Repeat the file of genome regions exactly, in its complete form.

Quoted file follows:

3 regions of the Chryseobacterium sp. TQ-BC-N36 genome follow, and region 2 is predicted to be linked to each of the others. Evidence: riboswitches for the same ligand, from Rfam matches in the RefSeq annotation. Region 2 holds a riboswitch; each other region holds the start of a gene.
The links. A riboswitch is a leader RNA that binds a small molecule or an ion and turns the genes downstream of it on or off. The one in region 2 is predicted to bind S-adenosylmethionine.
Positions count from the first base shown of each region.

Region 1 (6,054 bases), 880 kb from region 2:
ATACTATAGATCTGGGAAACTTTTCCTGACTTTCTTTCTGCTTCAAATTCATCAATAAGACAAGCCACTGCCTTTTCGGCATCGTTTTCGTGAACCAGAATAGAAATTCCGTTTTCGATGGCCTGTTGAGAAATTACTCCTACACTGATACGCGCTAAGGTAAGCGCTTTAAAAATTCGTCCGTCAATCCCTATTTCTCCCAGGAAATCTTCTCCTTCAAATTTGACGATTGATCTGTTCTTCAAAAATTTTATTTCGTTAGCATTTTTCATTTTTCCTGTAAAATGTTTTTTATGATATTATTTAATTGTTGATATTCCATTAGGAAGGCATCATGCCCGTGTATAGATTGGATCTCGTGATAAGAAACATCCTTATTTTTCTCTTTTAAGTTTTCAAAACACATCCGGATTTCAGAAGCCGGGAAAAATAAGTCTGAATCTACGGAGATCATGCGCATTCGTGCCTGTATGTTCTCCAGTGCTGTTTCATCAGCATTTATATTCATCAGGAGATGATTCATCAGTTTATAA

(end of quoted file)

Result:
3 regions of the Chryseobacterium sp. TQ-BC-N36 genome follow, and region 2 is predicted to be linked to each of the others. Evidence: riboswitches for the same ligand, from Rfam matches in the RefSeq annotation. Region 2 holds a riboswitch; each other region holds the start of a gene.
The links. A riboswitch is a leader RNA that binds a small molecule or an ion and turns the genes downstream of it on or off. The one in region 2 is predicted to bind S-adenosylmethionine.
Positions count from the first base shown of each region.

Region 1 (6,054 bases), 880 kb from region 2:
ATACTATAGATCTGGGAAACTTTTCCTGACTTTCTTTCTGCTTCAAATTCATCAATAAGACAAGCCACTGCCTTTTCGGCATCGTTTTCGTGAACCAGAATAGAAATTCCGTTTTCGATGGCCTGTTGAGAAATTACTCCTACACTGATACGCGCTAAGGTAAGCGCTTTAAAAATTCGTCCGTCAATCCCTATTTCTCCCAGGAAATCTTCTCCTTCAAATTTGACGATTGATCTGTTCTTCAAAAATTTTATTTCGTTAGCATTTTTCATTTTTCCTGTAAAATGTTTTTTATGATATTATTTAATTGTTGATATTCCATTAGGAAGGCATCATGCCCGTGTATAGATTGGATCTCGTGATAAGAAACATCCTTATTTTTCTCTTTTAAGTTTTCAAAACACATCCGGATTTCAGAAGCCGGGAAAAATAAGTCTGAATCTACGGAGATCATGCGCATTCGTGCCTGTATGTTCTCCAGTGCTGTTTCATCAGCATTTATATTCATCAGGAGATGATTCATCAGTTTATAA